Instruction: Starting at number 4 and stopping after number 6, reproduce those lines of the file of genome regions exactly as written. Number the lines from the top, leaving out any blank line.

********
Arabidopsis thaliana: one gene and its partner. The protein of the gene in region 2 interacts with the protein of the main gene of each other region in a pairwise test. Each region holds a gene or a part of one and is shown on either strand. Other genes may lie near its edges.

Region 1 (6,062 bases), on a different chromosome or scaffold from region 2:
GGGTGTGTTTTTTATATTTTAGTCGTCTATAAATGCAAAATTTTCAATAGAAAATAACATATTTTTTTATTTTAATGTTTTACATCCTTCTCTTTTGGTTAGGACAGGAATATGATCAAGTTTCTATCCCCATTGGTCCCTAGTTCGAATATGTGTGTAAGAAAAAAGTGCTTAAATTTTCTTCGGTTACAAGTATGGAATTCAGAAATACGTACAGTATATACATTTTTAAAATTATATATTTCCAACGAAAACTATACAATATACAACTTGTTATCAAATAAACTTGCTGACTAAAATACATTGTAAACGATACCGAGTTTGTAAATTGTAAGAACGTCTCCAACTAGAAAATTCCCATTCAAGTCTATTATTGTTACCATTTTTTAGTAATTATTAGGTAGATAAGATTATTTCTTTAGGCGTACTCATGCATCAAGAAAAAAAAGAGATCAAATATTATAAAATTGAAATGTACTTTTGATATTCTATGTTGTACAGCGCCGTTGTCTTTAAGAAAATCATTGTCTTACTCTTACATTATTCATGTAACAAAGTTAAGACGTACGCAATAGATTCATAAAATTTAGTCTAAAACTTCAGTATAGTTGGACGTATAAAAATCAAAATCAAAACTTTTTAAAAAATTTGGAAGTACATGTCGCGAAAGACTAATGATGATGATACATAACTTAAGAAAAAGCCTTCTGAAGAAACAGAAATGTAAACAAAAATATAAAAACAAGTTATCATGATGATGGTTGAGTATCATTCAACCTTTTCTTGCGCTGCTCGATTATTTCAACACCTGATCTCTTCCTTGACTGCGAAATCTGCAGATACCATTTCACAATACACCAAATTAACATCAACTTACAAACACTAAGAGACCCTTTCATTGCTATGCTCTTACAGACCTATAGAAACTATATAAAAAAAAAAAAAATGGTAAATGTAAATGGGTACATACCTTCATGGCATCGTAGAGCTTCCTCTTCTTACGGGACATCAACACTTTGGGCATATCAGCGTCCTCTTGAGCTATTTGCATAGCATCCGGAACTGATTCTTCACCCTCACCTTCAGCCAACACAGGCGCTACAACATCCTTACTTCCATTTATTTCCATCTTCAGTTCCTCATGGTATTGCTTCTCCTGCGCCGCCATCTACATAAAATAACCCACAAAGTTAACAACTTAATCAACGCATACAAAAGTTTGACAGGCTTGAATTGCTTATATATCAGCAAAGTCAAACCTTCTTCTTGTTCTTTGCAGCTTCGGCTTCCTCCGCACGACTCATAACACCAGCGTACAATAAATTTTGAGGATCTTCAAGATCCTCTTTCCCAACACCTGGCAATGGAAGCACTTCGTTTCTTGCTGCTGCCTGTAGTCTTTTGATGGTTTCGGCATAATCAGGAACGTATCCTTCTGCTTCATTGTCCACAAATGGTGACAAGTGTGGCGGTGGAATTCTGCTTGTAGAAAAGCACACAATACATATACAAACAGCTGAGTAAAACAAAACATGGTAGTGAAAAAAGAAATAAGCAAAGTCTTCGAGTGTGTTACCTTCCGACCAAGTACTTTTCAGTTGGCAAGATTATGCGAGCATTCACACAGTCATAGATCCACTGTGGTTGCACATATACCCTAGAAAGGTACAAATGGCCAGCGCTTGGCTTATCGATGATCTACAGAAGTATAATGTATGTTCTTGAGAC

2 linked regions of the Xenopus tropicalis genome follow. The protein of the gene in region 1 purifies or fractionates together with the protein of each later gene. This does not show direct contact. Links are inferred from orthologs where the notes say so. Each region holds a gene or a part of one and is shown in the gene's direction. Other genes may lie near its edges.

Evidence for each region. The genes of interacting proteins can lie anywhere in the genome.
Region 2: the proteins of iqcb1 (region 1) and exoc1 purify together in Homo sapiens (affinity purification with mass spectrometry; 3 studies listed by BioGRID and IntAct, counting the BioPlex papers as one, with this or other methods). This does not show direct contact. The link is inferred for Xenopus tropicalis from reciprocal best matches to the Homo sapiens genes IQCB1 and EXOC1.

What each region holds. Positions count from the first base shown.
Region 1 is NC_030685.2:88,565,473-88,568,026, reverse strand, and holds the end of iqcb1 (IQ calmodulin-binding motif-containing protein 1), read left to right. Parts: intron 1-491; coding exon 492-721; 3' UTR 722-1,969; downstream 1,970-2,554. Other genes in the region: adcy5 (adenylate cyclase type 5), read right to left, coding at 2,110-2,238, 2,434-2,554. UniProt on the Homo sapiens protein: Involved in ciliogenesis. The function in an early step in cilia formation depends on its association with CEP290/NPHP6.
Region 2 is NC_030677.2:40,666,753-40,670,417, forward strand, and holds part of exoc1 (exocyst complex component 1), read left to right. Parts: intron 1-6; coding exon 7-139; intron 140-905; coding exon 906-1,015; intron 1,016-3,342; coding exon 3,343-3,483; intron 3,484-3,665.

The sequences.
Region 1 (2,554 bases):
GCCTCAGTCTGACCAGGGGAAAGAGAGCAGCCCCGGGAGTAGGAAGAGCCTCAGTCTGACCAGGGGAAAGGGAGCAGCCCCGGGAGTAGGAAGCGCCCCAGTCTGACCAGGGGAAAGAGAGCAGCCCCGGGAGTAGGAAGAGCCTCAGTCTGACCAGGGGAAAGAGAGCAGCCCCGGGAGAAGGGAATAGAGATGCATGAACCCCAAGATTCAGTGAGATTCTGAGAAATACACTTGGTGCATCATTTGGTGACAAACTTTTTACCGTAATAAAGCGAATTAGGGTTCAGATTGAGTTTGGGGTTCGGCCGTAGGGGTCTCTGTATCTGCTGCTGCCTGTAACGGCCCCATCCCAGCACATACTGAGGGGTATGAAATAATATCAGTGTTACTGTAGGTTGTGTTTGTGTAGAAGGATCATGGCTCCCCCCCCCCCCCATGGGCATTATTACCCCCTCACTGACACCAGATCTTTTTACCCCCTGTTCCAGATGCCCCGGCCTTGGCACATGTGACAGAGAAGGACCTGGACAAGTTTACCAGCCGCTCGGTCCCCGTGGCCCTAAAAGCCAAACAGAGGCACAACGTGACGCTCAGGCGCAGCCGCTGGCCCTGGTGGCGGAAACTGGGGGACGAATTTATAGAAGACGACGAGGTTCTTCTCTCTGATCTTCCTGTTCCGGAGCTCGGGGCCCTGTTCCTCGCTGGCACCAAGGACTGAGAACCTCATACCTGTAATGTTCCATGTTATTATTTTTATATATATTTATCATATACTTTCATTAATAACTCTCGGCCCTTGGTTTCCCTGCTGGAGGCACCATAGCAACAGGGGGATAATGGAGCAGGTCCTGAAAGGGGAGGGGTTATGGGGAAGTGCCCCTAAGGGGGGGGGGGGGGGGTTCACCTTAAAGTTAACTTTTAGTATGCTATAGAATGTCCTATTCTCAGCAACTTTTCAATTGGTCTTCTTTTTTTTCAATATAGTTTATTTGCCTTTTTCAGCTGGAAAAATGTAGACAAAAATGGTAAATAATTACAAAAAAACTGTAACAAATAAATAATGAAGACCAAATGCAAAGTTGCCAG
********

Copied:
2 linked regions of the Xenopus tropicalis genome follow. The protein of the gene in region 1 purifies or fractionates together with the protein of each later gene. This does not show direct contact. Links are inferred from orthologs where the notes say so. Each region holds a gene or a part of one and is shown in the gene's direction. Other genes may lie near its edges.

Evidence for each region. The genes of interacting proteins can lie anywhere in the genome.
Region 2: the proteins of iqcb1 (region 1) and exoc1 purify together in Homo sapiens (affinity purification with mass spectrometry; 3 studies listed by BioGRID and IntAct, counting the BioPlex papers as one, with this or other methods). This does not show direct contact. The link is inferred for Xenopus tropicalis from reciprocal best matches to the Homo sapiens genes IQCB1 and EXOC1.